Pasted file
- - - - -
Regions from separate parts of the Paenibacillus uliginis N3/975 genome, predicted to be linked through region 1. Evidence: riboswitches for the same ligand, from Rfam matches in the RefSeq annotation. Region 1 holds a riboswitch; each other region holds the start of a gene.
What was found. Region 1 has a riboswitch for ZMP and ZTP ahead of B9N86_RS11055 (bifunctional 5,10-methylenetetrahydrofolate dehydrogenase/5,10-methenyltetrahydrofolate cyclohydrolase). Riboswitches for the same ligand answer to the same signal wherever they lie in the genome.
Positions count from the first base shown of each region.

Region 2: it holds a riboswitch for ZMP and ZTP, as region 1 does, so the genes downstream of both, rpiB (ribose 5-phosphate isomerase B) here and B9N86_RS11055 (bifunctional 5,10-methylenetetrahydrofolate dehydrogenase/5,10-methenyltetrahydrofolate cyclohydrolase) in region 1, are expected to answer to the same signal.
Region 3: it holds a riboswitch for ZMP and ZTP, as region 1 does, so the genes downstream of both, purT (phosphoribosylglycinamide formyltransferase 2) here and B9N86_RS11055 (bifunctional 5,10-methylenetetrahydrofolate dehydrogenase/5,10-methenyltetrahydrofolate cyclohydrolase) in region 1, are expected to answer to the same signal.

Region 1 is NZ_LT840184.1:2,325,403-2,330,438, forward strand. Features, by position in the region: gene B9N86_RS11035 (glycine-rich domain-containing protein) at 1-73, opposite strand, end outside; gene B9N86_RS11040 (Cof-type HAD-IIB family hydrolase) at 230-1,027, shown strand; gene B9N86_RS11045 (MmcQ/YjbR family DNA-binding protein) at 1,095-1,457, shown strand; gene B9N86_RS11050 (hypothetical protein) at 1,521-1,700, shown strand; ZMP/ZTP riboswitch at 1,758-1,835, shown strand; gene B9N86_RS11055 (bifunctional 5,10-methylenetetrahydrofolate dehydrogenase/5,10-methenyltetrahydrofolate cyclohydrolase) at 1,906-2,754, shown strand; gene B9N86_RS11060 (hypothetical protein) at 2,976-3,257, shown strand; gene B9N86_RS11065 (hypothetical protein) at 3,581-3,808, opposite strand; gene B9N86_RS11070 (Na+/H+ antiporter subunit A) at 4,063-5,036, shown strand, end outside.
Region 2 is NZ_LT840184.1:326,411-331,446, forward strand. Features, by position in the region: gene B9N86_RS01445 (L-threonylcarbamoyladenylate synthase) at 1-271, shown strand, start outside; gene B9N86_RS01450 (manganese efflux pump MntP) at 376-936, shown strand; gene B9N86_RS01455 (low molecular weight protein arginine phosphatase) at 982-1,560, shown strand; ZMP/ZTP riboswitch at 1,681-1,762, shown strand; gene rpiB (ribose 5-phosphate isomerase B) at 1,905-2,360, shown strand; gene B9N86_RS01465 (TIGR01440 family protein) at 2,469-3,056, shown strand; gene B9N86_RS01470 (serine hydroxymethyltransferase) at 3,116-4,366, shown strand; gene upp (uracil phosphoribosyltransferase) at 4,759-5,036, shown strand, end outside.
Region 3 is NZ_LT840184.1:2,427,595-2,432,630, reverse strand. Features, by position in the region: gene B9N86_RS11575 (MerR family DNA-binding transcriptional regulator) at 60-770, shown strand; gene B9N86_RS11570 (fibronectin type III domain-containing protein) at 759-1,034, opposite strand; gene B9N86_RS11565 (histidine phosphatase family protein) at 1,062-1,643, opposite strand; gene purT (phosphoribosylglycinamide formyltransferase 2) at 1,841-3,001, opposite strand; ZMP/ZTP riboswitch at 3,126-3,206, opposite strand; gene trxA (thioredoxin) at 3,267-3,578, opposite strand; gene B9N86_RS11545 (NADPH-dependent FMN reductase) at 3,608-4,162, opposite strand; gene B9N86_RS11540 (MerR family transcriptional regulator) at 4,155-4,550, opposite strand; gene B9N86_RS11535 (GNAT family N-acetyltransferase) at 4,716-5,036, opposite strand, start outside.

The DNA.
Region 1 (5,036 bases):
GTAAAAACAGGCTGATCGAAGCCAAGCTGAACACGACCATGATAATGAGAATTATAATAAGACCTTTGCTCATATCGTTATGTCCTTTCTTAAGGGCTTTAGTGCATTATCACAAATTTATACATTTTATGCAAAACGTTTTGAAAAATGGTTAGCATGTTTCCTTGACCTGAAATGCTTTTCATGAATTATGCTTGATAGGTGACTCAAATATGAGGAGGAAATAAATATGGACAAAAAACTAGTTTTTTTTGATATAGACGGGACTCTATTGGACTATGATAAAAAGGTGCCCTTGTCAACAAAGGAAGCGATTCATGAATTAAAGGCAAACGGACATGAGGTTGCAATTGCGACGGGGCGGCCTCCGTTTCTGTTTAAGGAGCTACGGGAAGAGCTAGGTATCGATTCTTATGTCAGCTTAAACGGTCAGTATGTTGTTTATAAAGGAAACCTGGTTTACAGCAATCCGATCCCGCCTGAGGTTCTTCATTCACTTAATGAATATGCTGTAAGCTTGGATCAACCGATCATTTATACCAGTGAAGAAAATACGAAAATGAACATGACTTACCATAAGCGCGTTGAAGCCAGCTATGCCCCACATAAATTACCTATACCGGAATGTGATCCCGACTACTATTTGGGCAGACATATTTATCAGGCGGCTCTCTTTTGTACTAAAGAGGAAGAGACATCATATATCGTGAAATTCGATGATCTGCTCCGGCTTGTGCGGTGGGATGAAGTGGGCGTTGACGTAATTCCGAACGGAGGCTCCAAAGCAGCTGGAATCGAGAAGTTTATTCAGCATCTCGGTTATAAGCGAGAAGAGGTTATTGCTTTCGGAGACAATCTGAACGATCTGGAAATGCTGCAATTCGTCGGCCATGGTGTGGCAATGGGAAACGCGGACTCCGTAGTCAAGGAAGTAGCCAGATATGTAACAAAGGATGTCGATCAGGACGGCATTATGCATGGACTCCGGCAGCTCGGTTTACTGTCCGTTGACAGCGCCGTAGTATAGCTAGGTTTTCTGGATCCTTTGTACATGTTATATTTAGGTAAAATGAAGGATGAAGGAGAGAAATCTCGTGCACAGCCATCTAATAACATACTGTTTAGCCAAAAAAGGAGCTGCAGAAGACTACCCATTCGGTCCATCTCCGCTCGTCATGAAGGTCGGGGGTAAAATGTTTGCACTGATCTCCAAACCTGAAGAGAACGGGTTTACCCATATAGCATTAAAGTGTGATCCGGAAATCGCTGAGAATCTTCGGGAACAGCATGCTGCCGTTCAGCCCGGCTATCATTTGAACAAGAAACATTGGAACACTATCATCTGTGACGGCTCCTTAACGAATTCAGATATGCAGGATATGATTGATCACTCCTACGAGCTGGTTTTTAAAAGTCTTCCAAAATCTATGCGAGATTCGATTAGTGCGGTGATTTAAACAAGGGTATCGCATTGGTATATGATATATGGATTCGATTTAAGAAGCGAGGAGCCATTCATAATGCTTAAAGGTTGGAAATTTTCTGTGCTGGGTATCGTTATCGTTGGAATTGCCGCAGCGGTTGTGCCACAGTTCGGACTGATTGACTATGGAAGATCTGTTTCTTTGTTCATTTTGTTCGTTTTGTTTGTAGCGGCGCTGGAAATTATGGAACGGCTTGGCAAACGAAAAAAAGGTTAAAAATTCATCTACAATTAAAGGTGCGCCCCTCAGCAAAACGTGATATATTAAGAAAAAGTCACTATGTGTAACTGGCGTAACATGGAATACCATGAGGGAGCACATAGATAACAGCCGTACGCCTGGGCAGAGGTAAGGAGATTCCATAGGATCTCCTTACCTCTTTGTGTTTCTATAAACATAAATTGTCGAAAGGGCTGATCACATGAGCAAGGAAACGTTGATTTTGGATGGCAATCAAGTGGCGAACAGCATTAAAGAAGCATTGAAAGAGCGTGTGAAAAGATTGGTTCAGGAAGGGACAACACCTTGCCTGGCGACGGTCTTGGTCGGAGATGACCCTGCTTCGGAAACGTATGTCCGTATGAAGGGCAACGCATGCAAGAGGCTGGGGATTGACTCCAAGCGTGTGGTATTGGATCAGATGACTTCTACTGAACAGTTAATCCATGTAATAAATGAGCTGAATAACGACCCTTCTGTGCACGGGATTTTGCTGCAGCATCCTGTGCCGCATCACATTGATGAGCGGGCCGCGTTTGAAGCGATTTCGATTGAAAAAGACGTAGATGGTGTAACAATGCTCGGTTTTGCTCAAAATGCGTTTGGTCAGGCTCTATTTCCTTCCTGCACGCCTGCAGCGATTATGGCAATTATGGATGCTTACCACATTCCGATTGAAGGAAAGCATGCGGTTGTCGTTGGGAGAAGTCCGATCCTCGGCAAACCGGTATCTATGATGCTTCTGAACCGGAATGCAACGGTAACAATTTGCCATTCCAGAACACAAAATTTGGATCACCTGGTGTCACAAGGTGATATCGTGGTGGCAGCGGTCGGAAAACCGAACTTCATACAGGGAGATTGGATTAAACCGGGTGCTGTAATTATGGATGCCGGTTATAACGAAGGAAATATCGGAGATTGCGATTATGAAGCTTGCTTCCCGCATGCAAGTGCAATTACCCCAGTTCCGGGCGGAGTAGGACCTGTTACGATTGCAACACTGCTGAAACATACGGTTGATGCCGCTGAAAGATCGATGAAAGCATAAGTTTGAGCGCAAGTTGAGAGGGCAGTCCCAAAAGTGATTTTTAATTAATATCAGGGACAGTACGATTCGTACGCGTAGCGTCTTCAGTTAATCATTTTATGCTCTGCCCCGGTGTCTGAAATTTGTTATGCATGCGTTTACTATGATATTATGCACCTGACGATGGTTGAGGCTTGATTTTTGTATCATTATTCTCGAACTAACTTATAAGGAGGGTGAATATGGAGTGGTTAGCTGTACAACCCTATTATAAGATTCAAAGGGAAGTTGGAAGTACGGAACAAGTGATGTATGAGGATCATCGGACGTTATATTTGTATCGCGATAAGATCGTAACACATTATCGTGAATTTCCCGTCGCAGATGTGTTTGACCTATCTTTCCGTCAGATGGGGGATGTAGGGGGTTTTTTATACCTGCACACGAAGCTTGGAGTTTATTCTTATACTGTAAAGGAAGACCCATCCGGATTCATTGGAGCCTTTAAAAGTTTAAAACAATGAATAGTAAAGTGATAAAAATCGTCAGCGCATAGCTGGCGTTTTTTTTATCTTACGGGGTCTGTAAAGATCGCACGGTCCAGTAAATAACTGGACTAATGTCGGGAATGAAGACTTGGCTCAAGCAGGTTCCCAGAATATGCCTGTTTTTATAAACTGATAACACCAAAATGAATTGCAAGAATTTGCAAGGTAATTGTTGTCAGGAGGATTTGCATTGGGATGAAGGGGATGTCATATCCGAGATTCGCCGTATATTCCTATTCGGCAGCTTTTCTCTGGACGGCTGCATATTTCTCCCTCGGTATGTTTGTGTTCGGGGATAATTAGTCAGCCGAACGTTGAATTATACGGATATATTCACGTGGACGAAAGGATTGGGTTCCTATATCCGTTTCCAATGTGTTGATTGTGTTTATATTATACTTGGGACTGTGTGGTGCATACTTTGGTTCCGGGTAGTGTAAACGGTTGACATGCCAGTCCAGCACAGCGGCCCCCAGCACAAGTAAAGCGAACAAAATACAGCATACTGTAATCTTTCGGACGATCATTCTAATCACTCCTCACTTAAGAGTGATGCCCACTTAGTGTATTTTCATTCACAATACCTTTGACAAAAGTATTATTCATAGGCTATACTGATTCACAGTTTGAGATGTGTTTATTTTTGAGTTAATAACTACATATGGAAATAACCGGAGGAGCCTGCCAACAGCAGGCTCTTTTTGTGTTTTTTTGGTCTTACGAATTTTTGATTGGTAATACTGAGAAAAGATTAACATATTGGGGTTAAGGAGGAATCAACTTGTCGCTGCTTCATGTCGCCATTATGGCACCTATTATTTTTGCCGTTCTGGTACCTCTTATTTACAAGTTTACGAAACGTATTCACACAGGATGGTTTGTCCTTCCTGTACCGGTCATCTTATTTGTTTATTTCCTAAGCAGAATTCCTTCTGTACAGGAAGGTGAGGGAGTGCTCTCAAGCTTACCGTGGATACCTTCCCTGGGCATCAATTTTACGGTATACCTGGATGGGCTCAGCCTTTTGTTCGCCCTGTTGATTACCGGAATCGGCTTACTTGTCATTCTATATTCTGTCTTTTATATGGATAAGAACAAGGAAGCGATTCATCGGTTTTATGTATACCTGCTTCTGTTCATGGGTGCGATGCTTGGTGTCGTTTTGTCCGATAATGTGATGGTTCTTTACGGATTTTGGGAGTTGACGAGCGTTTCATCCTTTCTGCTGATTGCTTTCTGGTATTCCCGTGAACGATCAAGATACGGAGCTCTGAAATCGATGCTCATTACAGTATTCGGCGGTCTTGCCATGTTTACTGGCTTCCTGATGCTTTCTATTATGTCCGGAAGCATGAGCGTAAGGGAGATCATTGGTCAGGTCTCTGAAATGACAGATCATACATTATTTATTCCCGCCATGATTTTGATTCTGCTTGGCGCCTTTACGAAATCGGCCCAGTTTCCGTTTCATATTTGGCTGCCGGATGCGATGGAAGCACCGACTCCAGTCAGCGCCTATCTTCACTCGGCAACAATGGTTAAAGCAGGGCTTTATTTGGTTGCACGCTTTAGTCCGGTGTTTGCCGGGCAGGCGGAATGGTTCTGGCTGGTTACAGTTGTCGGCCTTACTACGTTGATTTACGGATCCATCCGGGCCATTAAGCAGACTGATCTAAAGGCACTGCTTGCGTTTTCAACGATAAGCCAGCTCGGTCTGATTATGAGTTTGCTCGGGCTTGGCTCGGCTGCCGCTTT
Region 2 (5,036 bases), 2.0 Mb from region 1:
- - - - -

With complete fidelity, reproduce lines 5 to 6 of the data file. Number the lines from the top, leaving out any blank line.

Region 3: it holds a riboswitch for ZMP and ZTP, as region 1 does, so the genes downstream of both, purT (phosphoribosylglycinamide formyltransferase 2) here and B9N86_RS11055 (bifunctional 5,10-methylenetetrahydrofolate dehydrogenase/5,10-methenyltetrahydrofolate cyclohydrolase) in region 1, are expected to answer to the same signal.

Region 1 is NZ_LT840184.1:2,325,403-2,330,438, forward strand. Features, by position in the region: gene B9N86_RS11035 (glycine-rich domain-containing protein) at 1-73, opposite strand, end outside; gene B9N86_RS11040 (Cof-type HAD-IIB family hydrolase) at 230-1,027, shown strand; gene B9N86_RS11045 (MmcQ/YjbR family DNA-binding protein) at 1,095-1,457, shown strand; gene B9N86_RS11050 (hypothetical protein) at 1,521-1,700, shown strand; ZMP/ZTP riboswitch at 1,758-1,835, shown strand; gene B9N86_RS11055 (bifunctional 5,10-methylenetetrahydrofolate dehydrogenase/5,10-methenyltetrahydrofolate cyclohydrolase) at 1,906-2,754, shown strand; gene B9N86_RS11060 (hypothetical protein) at 2,976-3,257, shown strand; gene B9N86_RS11065 (hypothetical protein) at 3,581-3,808, opposite strand; gene B9N86_RS11070 (Na+/H+ antiporter subunit A) at 4,063-5,036, shown strand, end outside.